Okay, so full disclosure – it’s an information product, not a product product. But I am still pretty excited and I wanted to share the news about this.
I’ve previously built several information products and published these as training courses on platforms like Skillshare and SkillSucess and the next course was in the planning pipeline, building out a course on business change management. Why business change management? Well, I passionately believe that in order to change organisations, individuals need to change first. The process of business change focuses on how we bring our clients and colleagues on this journey of change.
At around the same time, I featured the very generous Felix Wong on my podcast. Felix introduced me to the No Code movement and this naturally brought things together. I was going to build my next information product with a No Code product. So, how am I doing this?
Before making any final decisions on the product to build, I did some research, just to make sure that I wasn’t going to build something that nobody needed. If you are interested to learn more about how I did this, you can check out the YouTube video I recorded.
Next, I decided to get a landing page up and running so that I could begin to build an email list to help with the launch. I messed about a bit trying to build this on WordPress (I build my websites on WordPress) but it just wasn’t cutting it and I ended up building the landing page using Carrd, which was another great suggestion from Felix. You can check out the landing page at https://changemanager.tools. The mailing list and automation are powered by MailChimp. Rather than messing around trying to create a 3D box image, I leant on Fiverr and got this done for around £5.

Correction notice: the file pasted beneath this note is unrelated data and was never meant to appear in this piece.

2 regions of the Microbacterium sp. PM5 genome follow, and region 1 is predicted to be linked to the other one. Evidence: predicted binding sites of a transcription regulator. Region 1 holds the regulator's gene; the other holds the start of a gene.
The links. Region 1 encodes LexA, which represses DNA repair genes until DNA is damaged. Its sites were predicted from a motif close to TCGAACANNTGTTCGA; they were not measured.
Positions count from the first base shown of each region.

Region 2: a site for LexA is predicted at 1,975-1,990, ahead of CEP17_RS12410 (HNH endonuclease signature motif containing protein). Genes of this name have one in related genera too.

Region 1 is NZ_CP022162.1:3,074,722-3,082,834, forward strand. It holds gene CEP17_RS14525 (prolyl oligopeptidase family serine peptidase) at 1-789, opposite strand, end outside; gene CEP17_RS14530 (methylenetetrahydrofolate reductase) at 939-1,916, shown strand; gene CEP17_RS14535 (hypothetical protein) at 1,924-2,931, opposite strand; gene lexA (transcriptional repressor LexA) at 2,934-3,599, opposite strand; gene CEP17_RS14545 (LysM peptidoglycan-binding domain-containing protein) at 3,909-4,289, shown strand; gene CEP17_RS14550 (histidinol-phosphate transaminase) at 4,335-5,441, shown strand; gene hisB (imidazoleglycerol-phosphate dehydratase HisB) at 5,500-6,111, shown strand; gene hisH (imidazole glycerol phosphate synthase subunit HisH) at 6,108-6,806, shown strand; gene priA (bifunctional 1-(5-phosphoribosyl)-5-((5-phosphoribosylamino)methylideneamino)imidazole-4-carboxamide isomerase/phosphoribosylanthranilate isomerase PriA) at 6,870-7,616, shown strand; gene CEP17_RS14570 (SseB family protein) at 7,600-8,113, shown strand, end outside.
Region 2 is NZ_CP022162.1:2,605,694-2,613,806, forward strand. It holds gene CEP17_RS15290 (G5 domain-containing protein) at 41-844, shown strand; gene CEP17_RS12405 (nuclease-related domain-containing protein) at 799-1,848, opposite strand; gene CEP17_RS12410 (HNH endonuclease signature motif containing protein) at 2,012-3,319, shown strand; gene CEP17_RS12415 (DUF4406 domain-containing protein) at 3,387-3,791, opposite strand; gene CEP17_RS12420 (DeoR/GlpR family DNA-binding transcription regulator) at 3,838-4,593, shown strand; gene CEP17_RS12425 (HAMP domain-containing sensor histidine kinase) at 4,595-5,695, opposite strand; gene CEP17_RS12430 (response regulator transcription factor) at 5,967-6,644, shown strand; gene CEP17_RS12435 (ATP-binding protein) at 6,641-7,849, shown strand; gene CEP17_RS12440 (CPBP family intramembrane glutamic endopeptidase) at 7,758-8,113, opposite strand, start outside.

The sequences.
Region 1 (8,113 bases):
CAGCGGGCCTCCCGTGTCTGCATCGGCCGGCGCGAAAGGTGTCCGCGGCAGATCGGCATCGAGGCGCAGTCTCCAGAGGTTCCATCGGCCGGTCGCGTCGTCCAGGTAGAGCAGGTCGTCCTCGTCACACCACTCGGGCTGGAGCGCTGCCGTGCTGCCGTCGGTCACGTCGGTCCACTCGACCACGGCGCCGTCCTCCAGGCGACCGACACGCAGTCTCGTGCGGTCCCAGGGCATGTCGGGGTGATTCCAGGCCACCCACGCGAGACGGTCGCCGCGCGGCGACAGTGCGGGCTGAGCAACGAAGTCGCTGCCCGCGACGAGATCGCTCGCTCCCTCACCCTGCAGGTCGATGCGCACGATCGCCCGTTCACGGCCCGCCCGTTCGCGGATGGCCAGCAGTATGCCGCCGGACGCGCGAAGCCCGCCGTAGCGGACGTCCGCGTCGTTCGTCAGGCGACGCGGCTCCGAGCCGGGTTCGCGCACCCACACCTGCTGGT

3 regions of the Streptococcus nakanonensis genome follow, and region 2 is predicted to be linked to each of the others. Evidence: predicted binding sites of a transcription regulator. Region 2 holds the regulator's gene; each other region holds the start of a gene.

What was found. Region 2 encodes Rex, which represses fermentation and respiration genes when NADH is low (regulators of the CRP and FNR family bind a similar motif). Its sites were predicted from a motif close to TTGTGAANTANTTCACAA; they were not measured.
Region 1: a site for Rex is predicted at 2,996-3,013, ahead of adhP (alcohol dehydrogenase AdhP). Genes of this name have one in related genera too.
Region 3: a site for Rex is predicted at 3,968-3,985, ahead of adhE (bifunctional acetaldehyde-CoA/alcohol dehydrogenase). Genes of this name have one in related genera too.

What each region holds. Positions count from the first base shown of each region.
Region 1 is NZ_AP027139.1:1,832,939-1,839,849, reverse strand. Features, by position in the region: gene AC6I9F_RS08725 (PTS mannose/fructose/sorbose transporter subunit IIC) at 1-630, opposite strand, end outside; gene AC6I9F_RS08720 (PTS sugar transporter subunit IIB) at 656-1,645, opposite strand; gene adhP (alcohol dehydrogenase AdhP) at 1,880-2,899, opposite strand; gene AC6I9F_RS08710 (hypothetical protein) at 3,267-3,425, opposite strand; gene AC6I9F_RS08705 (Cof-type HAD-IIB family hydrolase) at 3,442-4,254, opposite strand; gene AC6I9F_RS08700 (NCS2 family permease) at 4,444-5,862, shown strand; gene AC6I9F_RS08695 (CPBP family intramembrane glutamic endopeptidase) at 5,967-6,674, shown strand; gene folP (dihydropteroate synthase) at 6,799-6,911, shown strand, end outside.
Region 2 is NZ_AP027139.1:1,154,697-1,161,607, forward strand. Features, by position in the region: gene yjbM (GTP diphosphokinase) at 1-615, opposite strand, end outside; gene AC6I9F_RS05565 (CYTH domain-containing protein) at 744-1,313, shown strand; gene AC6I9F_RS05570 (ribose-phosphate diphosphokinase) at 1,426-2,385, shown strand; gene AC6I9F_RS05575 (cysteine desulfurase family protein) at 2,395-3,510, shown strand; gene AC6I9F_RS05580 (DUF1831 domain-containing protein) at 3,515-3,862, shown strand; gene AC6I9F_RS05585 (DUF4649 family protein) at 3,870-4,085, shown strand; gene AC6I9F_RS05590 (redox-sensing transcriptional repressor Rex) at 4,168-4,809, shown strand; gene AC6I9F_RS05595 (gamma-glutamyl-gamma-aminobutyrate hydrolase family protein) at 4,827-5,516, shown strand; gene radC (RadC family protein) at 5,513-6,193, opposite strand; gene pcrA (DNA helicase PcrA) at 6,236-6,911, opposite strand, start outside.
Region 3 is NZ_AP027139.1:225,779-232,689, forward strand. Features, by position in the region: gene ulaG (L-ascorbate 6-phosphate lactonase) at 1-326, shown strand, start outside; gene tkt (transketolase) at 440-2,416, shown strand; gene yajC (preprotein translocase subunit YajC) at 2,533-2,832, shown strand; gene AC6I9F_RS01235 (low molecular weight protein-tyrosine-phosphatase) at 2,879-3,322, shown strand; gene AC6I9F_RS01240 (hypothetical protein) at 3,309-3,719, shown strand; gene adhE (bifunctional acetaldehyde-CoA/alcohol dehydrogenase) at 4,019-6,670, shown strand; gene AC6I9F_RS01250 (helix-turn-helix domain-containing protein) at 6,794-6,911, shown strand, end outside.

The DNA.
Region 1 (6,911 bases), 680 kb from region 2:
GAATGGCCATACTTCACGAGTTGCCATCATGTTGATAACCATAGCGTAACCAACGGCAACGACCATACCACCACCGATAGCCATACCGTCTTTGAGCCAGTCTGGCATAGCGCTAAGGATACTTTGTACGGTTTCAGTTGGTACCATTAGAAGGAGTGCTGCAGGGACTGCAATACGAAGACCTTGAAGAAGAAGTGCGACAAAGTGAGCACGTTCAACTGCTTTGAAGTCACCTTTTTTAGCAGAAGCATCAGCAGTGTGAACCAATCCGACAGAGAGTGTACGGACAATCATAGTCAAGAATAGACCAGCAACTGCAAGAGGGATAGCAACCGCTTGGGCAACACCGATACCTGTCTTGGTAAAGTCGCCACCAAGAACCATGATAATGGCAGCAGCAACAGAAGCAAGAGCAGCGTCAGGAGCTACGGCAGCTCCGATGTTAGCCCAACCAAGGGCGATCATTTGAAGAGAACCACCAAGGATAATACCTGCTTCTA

The missing bit was, which No Code product to use to build my product. I narrowed things down to Notion and Clickup and after a bit of testing, I chose Notion. For me, Notion was more straightforward than Clickup and a great way to build a wiki-type solution. Something else that influenced my decision was a product called NewsletterOS that had been built on Notion.
Now the hard work started. I drew on my experience of business change, many deliverables I had created in the past, and several templates that were my go-to solutions. I put together a framework that consisted of the overall business change management process and the typical steps or documents that would be completed along the way. Initially, I intended to create several templates in Notion as one might in PowerPoint, Excel, or Word. I quickly realised that using Notion, I could add additional features. For example, in Excel, one would normally create a list of activities to form the basis of some sort of plan. In Notion, the same can be done but alternate views of this list could be created, such as a Kanban board or a graphical timeline. The product had started to come to life.
In addition to the basics, each template includes instructions, tips, and has hyperlinks to related templates. In true wiki fashion, this works well in Notion.
I also wanted the product to be visually appealing and I found a great resource at https://www.freepik.com that provided stylised vector graphics that could be colour customised to suit my requirements. A month’s subscription to the platform at around £7 was a good deal and gave me all the graphics that I needed.
So, where are things now? I have created all the templates or sections – 35 in total – so it feels that all the heavy lifting has been done. My next steps are quality assurance and creating some user documentation, both written and video recorded. I need to continue to build my email list to support a good launch. Finally, I need to decide on the pricing and figure out how the fulfilment via Gumroad will work when someone buys the product.
Please reach out to me if you have any questions or any suggestions; I look forward to talking.
Finally, just a reminder of my product landing page – check it out at https://changemanager.tools.